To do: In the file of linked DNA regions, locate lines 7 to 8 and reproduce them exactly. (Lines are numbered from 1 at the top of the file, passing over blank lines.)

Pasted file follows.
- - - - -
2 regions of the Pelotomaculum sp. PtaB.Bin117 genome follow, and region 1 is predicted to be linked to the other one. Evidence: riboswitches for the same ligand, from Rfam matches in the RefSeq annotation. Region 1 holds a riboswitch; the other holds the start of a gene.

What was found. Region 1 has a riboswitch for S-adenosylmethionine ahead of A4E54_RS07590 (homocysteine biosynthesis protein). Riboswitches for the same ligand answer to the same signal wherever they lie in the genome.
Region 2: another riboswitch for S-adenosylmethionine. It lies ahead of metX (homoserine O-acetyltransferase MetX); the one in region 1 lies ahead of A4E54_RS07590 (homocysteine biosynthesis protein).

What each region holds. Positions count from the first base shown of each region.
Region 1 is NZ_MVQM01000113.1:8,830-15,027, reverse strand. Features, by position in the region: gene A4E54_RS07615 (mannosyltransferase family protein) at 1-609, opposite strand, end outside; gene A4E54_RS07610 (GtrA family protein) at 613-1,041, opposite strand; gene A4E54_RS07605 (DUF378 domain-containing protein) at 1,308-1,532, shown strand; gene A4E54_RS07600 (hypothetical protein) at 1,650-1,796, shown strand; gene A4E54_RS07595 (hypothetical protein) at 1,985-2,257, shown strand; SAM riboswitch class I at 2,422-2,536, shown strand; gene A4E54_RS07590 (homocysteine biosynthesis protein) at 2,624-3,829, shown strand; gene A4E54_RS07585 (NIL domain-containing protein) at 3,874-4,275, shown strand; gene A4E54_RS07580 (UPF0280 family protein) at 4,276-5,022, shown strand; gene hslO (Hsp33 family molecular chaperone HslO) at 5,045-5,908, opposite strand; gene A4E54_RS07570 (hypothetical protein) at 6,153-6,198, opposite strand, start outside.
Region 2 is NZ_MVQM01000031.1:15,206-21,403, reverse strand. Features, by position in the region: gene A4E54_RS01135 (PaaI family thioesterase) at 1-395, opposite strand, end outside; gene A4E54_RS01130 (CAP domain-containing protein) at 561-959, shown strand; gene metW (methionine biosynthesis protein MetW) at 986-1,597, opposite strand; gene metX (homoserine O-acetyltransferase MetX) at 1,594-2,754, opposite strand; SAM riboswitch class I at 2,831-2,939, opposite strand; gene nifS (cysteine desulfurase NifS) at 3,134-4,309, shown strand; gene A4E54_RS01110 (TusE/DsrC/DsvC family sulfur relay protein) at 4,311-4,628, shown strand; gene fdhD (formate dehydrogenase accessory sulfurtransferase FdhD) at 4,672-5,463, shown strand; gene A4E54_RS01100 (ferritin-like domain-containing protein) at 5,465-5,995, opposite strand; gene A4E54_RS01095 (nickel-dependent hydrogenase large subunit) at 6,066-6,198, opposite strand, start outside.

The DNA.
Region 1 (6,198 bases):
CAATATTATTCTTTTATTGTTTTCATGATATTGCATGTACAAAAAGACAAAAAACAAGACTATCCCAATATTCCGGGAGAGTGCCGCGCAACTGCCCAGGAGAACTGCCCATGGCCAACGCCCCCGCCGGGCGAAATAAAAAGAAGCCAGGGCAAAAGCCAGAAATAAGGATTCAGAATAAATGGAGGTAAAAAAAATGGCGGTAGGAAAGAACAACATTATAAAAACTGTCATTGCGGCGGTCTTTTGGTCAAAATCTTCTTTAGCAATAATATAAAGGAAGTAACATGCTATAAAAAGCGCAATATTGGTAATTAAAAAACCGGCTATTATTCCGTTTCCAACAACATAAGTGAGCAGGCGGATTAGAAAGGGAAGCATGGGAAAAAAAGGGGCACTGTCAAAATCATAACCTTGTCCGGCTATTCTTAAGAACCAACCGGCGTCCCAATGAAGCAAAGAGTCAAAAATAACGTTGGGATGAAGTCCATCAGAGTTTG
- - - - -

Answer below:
The DNA.
Region 1 (6,198 bases):